Distribution Technology is entering the robo-advice market with the launch of an automated advice app for advisers to use with clients.
Included in the tool, branded AccessAdvice, is a dynamic planner asset and risk model to help ensure ongoing investment suitability.
The prototype is being tested with advice firms but Ben Goss, chief executive of Distribution Technology, said initial results have shown they benefit from a reduction in time and cost.
Simple Isa advice will be offered by the service at first, with plans to expand the tool to cover more complex needs in the future.
Mr Goss said he decided to bring forward the launch of the app after in-depth adviser research and participation in the Financial Conduct Authority’s Project Innovate seminars.
Mr Goss said: “This opens a significant new market, estimated by the ONS and FCA to be 15 million people with investments of less than £100,000 but more than £1,000.”
Robo-advice has exploded within UK financial services in the last couple of years, with advisers creating their own low-cost services alongside heavy investment by banks in fintech.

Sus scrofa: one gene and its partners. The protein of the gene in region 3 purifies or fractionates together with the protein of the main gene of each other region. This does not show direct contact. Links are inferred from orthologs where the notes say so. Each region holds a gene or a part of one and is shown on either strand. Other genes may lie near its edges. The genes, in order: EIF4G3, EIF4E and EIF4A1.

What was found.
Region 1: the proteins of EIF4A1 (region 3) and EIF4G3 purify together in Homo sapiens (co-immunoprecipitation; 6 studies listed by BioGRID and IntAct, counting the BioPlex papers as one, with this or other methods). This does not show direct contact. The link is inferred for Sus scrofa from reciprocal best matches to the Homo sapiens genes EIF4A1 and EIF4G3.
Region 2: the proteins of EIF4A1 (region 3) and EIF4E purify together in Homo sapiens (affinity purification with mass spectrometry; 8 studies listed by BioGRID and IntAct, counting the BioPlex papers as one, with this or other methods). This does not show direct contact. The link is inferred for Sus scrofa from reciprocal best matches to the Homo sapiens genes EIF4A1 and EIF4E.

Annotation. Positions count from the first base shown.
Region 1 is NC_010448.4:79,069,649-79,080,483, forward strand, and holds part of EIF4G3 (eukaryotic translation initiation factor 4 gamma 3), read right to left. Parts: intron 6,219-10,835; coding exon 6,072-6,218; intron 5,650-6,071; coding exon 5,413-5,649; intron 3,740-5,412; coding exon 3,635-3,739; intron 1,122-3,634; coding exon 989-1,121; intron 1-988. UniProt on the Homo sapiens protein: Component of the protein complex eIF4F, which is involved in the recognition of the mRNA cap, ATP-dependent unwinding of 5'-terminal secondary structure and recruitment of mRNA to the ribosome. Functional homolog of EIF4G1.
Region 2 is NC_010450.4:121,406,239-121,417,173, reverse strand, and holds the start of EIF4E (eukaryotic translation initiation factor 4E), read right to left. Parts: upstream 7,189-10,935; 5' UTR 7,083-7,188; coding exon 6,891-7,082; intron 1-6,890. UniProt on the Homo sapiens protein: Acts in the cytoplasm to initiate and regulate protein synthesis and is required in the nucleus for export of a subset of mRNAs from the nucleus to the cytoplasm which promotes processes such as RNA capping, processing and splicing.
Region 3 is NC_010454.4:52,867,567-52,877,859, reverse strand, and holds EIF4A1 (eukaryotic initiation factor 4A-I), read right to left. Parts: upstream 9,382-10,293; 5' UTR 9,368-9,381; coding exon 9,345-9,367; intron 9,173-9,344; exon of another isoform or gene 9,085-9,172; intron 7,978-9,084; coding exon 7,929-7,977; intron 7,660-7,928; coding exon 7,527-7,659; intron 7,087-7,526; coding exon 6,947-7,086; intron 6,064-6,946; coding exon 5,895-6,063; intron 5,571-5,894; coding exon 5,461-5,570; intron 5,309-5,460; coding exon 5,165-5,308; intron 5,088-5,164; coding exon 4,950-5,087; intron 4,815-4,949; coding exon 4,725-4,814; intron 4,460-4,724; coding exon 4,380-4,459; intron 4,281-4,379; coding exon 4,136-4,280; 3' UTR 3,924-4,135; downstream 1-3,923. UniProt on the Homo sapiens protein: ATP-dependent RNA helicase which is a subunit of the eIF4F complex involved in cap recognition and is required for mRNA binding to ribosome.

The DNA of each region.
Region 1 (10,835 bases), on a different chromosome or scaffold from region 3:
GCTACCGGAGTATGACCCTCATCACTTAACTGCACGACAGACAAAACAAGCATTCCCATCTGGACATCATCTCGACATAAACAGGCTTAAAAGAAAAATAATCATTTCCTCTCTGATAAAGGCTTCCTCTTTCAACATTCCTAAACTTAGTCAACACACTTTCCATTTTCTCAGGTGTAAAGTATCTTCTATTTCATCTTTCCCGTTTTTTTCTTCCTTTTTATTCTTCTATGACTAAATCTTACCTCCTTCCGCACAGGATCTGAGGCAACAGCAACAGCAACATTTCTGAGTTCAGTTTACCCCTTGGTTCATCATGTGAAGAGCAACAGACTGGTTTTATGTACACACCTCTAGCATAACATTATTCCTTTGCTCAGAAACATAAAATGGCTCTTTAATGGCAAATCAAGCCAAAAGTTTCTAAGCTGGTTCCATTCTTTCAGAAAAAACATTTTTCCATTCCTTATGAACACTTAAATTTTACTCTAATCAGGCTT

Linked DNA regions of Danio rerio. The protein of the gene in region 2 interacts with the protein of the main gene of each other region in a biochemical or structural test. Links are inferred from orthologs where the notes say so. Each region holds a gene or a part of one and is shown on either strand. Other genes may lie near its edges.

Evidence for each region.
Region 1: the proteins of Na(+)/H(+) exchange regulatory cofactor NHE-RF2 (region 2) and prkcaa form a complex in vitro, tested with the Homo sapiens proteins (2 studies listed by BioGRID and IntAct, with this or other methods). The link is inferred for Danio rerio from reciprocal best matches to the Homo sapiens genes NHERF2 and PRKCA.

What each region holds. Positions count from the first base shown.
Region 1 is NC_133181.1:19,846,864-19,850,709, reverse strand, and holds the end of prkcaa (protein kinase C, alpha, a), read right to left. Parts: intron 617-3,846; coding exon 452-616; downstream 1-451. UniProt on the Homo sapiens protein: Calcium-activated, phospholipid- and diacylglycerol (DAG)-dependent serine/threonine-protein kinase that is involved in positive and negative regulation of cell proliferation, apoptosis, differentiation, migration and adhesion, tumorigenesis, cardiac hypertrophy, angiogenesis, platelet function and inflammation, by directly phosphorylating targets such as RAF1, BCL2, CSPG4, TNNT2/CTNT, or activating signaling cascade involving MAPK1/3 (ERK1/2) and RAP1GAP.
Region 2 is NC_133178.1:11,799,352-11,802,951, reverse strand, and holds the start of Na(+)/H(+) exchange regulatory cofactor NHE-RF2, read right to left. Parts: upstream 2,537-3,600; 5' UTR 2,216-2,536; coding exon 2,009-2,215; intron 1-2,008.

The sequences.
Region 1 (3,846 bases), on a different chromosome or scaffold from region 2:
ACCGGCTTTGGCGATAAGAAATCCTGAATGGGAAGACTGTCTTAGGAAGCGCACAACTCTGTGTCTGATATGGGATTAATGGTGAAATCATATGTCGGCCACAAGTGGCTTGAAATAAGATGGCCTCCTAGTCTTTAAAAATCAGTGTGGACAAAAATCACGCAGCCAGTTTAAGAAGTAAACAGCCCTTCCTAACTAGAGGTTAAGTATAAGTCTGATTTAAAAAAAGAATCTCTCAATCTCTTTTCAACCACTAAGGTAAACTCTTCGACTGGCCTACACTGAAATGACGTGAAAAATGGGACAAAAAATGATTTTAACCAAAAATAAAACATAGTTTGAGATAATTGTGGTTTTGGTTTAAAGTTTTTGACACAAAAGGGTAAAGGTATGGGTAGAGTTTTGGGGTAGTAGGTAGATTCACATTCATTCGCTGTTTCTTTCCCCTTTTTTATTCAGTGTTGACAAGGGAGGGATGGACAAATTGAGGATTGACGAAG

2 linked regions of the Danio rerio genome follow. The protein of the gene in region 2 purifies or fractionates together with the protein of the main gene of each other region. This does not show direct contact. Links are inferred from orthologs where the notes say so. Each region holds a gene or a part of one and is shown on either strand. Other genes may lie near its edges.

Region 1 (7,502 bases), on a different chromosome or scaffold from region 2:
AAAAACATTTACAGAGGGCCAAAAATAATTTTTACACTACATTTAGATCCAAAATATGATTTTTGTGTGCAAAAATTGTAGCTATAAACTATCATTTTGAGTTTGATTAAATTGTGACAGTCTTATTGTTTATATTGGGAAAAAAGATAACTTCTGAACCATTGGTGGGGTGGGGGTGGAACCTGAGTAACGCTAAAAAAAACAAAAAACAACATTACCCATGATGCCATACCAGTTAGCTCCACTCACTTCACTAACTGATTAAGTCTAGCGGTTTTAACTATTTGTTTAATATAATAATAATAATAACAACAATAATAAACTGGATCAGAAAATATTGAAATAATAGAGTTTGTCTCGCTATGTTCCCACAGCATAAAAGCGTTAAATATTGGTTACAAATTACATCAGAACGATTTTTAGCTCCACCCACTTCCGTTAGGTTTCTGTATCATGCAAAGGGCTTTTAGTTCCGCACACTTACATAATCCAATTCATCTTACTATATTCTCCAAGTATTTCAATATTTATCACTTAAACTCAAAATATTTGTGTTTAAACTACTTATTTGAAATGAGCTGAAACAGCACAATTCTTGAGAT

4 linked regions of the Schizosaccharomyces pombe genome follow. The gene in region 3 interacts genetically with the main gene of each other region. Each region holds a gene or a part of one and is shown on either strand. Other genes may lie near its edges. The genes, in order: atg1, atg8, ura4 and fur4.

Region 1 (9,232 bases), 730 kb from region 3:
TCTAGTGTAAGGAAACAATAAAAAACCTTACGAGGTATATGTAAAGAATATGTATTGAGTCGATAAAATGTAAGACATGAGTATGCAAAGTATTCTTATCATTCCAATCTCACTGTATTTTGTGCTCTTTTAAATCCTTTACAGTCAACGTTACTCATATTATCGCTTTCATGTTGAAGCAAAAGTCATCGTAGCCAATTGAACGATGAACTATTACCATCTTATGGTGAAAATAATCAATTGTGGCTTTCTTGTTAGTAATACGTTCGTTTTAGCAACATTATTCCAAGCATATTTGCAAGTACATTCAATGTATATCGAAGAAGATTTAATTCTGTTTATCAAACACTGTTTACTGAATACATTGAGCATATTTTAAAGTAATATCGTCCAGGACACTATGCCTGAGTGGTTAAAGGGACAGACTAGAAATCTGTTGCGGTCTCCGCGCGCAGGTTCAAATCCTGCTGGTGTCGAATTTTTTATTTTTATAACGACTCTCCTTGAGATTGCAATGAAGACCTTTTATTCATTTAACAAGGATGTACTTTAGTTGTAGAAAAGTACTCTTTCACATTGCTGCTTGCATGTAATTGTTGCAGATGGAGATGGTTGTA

Advice firm True Potential last year launched a direct to consumer low value investment service for small savers to make ad hoc investments.
The Financial Conduct Authority last year pledged to encourage innovative use of technology in finance, running a three-day symposium to discuss ideas for best pratice, though critics have said it is not doing enough to lower what they feel are the compliance burdens acting as a barrier to more development in the area.
Robo-advice also looks set to be a key feature of the Financial Advice Market Review, which was launched to look at wasy to allows less wealthy people to have access to advice.
Alistair Cunningham, a financial planning director thinks that robo-advice is not advice, but a process.
He said: “While it may help commoditise simplified product purchases, and help with the investment risk profiling it is not really any part of complex and comprehensive financial planning.
“Like any process it will only be as good as the provider and naturally will be subject to the same biases and shortfalls.”